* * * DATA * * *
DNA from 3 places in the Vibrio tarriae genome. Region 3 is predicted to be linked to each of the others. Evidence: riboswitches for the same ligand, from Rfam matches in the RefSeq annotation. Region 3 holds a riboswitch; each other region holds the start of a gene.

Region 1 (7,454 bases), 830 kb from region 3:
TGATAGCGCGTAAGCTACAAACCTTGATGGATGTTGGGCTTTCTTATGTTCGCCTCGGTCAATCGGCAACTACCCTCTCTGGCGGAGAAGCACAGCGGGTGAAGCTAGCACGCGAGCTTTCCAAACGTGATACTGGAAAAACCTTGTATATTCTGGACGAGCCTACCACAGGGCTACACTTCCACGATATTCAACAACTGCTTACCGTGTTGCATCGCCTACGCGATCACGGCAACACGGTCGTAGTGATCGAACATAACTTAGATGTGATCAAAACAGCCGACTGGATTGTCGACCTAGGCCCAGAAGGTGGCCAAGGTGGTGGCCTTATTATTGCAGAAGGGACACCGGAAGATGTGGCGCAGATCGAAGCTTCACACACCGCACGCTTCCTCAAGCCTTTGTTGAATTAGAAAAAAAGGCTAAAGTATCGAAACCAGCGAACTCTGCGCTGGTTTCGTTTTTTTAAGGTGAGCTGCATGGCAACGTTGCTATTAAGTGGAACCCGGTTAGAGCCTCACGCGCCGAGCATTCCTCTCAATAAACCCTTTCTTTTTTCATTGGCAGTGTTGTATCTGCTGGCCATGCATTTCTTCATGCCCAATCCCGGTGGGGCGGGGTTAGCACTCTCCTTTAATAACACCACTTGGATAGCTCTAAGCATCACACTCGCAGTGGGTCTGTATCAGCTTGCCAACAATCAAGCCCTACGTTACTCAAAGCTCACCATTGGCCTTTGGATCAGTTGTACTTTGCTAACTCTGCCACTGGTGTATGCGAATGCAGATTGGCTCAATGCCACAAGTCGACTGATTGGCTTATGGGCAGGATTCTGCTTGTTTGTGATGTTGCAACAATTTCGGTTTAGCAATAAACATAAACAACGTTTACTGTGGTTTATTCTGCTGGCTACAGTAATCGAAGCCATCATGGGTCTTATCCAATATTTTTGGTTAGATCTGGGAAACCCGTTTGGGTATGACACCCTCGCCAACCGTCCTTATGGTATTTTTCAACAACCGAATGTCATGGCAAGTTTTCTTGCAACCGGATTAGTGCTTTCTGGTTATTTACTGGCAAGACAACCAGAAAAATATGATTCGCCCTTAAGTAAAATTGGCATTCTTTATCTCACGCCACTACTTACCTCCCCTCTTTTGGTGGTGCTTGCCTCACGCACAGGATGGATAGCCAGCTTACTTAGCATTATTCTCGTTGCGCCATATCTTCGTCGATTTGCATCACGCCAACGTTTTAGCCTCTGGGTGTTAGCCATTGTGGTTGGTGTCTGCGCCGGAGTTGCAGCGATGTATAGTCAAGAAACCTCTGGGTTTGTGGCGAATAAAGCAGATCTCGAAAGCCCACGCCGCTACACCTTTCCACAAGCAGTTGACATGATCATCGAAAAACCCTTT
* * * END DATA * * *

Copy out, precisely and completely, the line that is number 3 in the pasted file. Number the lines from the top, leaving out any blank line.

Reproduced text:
TGATAGCGCGTAAGCTACAAACCTTGATGGATGTTGGGCTTTCTTATGTTCGCCTCGGTCAATCGGCAACTACCCTCTCTGGCGGAGAAGCACAGCGGGTGAAGCTAGCACGCGAGCTTTCCAAACGTGATACTGGAAAAACCTTGTATATTCTGGACGAGCCTACCACAGGGCTACACTTCCACGATATTCAACAACTGCTTACCGTGTTGCATCGCCTACGCGATCACGGCAACACGGTCGTAGTGATCGAACATAACTTAGATGTGATCAAAACAGCCGACTGGATTGTCGACCTAGGCCCAGAAGGTGGCCAAGGTGGTGGCCTTATTATTGCAGAAGGGACACCGGAAGATGTGGCGCAGATCGAAGCTTCACACACCGCACGCTTCCTCAAGCCTTTGTTGAATTAGAAAAAAAGGCTAAAGTATCGAAACCAGCGAACTCTGCGCTGGTTTCGTTTTTTTAAGGTGAGCTGCATGGCAACGTTGCTATTAAGTGGAACCCGGTTAGAGCCTCACGCGCCGAGCATTCCTCTCAATAAACCCTTTCTTTTTTCATTGGCAGTGTTGTATCTGCTGGCCATGCATTTCTTCATGCCCAATCCCGGTGGGGCGGGGTTAGCACTCTCCTTTAATAACACCACTTGGATAGCTCTAAGCATCACACTCGCAGTGGGTCTGTATCAGCTTGCCAACAATCAAGCCCTACGTTACTCAAAGCTCACCATTGGCCTTTGGATCAGTTGTACTTTGCTAACTCTGCCACTGGTGTATGCGAATGCAGATTGGCTCAATGCCACAAGTCGACTGATTGGCTTATGGGCAGGATTCTGCTTGTTTGTGATGTTGCAACAATTTCGGTTTAGCAATAAACATAAACAACGTTTACTGTGGTTTATTCTGCTGGCTACAGTAATCGAAGCCATCATGGGTCTTATCCAATATTTTTGGTTAGATCTGGGAAACCCGTTTGGGTATGACACCCTCGCCAACCGTCCTTATGGTATTTTTCAACAACCGAATGTCATGGCAAGTTTTCTTGCAACCGGATTAGTGCTTTCTGGTTATTTACTGGCAAGACAACCAGAAAAATATGATTCGCCCTTAAGTAAAATTGGCATTCTTTATCTCACGCCACTACTTACCTCCCCTCTTTTGGTGGTGCTTGCCTCACGCACAGGATGGATAGCCAGCTTACTTAGCATTATTCTCGTTGCGCCATATCTTCGTCGATTTGCATCACGCCAACGTTTTAGCCTCTGGGTGTTAGCCATTGTGGTTGGTGTCTGCGCCGGAGTTGCAGCGATGTATAGTCAAGAAACCTCTGGGTTTGTGGCGAATAAAGCAGATCTCGAAAGCCCACGCCGCTACACCTTTCCACAAGCAGTTGACATGATCATCGAAAAACCCTTT